Monkton Farleigh

Bradford on Avon, Wiltshire

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St Peter, Monkton Farleigh

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Monkton Farleigh (the name was frequently written as Farley in the past) lies in the northwest corner of the Bradford Hundred area. Also it includes its highest point, rising to 200m. On the western and northern sides, steep wooded slopes go down into the valley of the Avon and its tributary, the By Brook, which are both in Somerset. It has boundaries with Bathford, Somerset on the west, Box on the north, South Wraxall on the east and Winsley on the south.

It was outside the boundary covered by the Manor of Bradford and was not part of the ancient parish of Bradford. However, it was part of the Hundred and its people attended the Court of the Abbess of Shaftesbury until this obligation was exchanged for a monetary fee.

 

The site

The settlement grew up where several springs break out at the junction of the limestones and the clay that covers them. It lies close to the London-Bath Roman road and a large hoard of Roman coins was found in the village. Many of the fields around show signs of Iron Age farming. The hamlet of Farleigh Wick lies on the Bradford to Bath turnpike road (now A363), which bypasses the village itself.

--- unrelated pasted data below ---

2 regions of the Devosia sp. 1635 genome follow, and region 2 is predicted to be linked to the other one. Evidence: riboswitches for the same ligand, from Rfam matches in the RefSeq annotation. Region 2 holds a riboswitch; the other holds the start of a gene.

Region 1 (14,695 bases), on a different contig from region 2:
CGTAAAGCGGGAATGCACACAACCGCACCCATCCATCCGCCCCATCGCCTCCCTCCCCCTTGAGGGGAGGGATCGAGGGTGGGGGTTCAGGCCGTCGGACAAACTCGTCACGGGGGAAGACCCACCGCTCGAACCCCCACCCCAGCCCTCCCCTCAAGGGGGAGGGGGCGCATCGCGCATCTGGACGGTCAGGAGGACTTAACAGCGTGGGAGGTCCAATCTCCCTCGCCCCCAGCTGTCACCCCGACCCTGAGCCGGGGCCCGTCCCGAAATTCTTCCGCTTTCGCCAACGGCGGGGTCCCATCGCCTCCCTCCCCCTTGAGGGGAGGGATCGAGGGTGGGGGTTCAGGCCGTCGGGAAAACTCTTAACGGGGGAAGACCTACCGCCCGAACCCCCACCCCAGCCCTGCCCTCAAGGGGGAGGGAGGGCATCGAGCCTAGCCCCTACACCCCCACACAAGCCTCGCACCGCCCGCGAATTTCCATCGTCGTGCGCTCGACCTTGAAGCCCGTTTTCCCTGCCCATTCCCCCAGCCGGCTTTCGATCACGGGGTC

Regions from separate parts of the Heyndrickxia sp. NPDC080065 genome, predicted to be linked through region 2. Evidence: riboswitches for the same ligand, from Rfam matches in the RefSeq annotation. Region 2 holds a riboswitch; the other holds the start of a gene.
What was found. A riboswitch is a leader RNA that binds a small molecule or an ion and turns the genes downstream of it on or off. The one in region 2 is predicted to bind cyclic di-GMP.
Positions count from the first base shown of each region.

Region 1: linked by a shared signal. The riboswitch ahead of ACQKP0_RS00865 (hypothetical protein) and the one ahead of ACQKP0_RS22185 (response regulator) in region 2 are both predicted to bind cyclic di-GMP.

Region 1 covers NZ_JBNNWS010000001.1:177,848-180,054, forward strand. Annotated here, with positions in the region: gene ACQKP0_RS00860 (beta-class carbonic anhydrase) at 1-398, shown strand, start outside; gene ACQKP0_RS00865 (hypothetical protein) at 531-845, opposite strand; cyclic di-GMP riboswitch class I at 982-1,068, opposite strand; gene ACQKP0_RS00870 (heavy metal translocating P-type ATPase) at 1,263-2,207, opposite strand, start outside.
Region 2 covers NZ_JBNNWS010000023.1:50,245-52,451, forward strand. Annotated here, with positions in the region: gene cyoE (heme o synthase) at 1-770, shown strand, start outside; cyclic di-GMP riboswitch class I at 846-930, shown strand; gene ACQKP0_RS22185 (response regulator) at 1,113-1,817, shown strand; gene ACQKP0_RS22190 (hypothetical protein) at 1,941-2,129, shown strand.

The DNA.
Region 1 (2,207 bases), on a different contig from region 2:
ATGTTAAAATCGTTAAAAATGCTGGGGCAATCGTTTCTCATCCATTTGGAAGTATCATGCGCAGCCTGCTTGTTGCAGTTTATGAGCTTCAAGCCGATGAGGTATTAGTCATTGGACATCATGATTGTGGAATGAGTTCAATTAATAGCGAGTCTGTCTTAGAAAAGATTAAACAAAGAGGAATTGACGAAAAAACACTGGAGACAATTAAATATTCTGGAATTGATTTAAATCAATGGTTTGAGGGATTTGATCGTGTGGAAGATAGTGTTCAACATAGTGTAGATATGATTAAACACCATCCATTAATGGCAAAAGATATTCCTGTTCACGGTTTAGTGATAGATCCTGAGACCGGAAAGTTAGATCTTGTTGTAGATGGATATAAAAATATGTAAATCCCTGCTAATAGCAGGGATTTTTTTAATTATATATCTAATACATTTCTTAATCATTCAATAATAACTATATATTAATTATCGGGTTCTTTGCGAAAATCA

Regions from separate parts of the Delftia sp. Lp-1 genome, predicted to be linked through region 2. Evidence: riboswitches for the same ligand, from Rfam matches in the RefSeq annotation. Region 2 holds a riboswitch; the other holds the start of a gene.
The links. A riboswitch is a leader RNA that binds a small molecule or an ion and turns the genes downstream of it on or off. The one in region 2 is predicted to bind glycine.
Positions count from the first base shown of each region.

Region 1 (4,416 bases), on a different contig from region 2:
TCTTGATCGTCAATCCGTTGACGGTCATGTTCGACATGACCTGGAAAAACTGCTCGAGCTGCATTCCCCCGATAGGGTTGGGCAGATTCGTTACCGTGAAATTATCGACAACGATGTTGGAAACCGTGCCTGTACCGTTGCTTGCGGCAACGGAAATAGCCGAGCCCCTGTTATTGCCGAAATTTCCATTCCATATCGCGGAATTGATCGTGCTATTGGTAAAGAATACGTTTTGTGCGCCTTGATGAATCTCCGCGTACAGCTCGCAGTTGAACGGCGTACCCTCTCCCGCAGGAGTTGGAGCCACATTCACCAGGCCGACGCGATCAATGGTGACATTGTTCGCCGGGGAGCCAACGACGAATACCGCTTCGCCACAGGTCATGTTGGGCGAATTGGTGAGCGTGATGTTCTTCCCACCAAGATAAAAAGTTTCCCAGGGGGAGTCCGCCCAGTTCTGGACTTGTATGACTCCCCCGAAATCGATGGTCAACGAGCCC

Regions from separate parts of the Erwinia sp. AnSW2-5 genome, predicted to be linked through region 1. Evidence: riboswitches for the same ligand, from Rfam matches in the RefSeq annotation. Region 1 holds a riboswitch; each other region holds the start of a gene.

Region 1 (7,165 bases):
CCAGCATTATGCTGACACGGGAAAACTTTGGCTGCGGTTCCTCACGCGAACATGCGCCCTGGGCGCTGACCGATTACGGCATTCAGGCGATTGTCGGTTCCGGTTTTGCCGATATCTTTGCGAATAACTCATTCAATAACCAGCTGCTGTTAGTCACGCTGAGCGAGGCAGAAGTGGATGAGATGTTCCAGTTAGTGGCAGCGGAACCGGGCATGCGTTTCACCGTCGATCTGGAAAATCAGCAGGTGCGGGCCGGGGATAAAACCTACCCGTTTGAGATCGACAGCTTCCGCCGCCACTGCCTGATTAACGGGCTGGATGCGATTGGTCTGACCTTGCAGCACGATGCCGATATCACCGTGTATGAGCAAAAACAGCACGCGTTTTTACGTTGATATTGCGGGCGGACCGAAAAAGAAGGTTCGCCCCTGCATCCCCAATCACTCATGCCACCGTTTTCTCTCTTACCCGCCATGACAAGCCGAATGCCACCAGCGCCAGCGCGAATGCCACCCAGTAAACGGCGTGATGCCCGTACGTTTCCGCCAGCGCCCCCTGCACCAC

Etymology

The Monkton of the name refers to the monks of the 12th century Priory of Farleigh. The old Saxon name Farnlege means a ferny clearing -the soil of the top of the Cotswold Hills here, on Farleigh Down, can be slightly more acidic than the surrounding land despite being on limestone, allowing the growth of bracken.

Economy

The 2001 Census recorded 469 inhabitants, dropping to 460 in 2011. Agriculture is carried out on the undulating land that slopes towards the east. Quarrying was formerly a major employer here, but it no longer exists; the vast underground quarries became huge armaments stores during World War 2  and today have some use as storage. There are two public houses: the King’s Arms in the village (although its future is in doubt) and Fox & Hounds in Farleigh Wick. A small shop and post office near the church unfortunately closed in December 2014 and is advertised for sale. There is a primary school, which is operated jointly with that at Atworth; secondary school pupils attend St Laurence School in Bradford.

Local bus services connect the village with Bradford and Bath.